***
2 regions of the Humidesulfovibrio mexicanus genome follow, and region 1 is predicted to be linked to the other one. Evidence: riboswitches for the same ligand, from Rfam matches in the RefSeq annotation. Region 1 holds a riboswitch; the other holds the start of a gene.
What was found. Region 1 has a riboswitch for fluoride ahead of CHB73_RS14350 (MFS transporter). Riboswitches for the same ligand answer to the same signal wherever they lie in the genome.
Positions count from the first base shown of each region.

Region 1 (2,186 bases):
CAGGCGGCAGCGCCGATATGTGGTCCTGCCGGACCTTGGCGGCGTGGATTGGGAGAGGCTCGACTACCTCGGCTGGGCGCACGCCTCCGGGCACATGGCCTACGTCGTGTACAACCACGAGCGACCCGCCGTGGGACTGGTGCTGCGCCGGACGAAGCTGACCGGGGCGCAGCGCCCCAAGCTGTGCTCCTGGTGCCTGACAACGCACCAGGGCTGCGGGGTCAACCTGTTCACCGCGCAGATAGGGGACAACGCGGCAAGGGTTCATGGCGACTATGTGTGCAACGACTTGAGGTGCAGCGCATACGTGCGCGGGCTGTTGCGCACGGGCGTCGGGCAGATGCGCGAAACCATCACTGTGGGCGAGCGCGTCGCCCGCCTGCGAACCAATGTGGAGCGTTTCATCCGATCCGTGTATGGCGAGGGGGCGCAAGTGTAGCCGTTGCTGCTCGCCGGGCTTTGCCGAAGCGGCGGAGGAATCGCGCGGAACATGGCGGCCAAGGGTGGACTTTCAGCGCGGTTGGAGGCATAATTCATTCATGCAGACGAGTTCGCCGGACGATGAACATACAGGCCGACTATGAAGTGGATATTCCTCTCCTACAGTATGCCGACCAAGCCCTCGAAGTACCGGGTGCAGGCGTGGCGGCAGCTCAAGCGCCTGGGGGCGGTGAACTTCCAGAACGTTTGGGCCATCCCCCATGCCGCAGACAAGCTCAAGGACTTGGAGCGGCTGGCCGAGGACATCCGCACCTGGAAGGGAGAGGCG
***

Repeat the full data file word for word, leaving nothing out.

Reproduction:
2 regions of the Humidesulfovibrio mexicanus genome follow, and region 1 is predicted to be linked to the other one. Evidence: riboswitches for the same ligand, from Rfam matches in the RefSeq annotation. Region 1 holds a riboswitch; the other holds the start of a gene.
What was found. Region 1 has a riboswitch for fluoride ahead of CHB73_RS14350 (MFS transporter). Riboswitches for the same ligand answer to the same signal wherever they lie in the genome.
Positions count from the first base shown of each region.

Region 1 (2,186 bases):
CAGGCGGCAGCGCCGATATGTGGTCCTGCCGGACCTTGGCGGCGTGGATTGGGAGAGGCTCGACTACCTCGGCTGGGCGCACGCCTCCGGGCACATGGCCTACGTCGTGTACAACCACGAGCGACCCGCCGTGGGACTGGTGCTGCGCCGGACGAAGCTGACCGGGGCGCAGCGCCCCAAGCTGTGCTCCTGGTGCCTGACAACGCACCAGGGCTGCGGGGTCAACCTGTTCACCGCGCAGATAGGGGACAACGCGGCAAGGGTTCATGGCGACTATGTGTGCAACGACTTGAGGTGCAGCGCATACGTGCGCGGGCTGTTGCGCACGGGCGTCGGGCAGATGCGCGAAACCATCACTGTGGGCGAGCGCGTCGCCCGCCTGCGAACCAATGTGGAGCGTTTCATCCGATCCGTGTATGGCGAGGGGGCGCAAGTGTAGCCGTTGCTGCTCGCCGGGCTTTGCCGAAGCGGCGGAGGAATCGCGCGGAACATGGCGGCCAAGGGTGGACTTTCAGCGCGGTTGGAGGCATAATTCATTCATGCAGACGAGTTCGCCGGACGATGAACATACAGGCCGACTATGAAGTGGATATTCCTCTCCTACAGTATGCCGACCAAGCCCTCGAAGTACCGGGTGCAGGCGTGGCGGCAGCTCAAGCGCCTGGGGGCGGTGAACTTCCAGAACGTTTGGGCCATCCCCCATGCCGCAGACAAGCTCAAGGACTTGGAGCGGCTGGCCGAGGACATCCGCACCTGGAAGGGAGAGGCG